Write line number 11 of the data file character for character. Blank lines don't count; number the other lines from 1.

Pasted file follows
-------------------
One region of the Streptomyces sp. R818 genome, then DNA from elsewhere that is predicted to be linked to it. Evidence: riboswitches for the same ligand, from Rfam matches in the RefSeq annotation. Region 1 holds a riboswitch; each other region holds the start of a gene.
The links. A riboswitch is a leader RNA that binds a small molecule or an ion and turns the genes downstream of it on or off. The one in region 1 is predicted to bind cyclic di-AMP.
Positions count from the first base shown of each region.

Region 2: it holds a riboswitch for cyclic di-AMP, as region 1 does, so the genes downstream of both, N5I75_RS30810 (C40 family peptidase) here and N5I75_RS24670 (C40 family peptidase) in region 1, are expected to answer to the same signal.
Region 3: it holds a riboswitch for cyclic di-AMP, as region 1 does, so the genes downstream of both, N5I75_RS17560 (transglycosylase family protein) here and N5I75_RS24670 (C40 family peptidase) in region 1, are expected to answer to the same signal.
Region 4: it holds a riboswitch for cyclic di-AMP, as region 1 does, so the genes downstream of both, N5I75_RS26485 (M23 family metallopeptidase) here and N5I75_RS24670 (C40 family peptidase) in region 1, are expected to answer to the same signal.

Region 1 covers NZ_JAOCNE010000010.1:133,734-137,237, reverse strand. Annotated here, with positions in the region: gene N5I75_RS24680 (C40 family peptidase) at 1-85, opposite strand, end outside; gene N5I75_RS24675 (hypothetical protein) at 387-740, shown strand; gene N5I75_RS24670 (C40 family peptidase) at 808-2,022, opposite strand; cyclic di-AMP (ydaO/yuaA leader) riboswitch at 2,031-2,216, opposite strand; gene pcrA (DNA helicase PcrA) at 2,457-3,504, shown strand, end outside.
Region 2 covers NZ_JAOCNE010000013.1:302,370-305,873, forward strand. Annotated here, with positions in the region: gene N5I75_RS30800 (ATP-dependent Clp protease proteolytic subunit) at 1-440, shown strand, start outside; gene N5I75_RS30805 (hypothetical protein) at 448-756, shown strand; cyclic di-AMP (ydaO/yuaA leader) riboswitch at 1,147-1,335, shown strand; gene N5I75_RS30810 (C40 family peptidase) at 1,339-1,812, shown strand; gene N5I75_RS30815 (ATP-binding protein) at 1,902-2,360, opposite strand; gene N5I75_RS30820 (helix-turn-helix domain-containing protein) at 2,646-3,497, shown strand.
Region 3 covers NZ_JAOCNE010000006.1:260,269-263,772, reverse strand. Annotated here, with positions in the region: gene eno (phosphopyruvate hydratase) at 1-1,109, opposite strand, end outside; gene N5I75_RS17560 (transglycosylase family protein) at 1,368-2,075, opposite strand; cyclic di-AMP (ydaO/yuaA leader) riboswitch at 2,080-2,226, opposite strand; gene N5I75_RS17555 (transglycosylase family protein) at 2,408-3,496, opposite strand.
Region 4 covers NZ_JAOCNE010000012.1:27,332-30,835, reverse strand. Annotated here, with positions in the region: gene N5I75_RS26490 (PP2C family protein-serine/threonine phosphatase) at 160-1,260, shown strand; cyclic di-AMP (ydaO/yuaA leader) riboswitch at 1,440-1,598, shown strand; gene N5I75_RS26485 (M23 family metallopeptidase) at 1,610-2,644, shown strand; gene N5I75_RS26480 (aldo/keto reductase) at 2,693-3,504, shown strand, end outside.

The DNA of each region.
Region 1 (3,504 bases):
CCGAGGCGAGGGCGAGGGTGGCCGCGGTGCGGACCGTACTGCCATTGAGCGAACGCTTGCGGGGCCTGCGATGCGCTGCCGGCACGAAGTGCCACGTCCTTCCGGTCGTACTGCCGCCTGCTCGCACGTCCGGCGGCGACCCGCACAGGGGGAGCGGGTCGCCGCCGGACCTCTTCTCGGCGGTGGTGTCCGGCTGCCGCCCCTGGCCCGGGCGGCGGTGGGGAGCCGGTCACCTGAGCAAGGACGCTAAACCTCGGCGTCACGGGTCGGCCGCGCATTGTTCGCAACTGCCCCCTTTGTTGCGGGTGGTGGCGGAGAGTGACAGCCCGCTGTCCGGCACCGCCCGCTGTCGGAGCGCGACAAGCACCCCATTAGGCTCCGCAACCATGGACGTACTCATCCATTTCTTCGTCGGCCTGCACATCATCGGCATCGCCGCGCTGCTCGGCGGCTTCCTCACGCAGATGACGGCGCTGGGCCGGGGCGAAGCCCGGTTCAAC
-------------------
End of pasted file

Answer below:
The DNA of each region.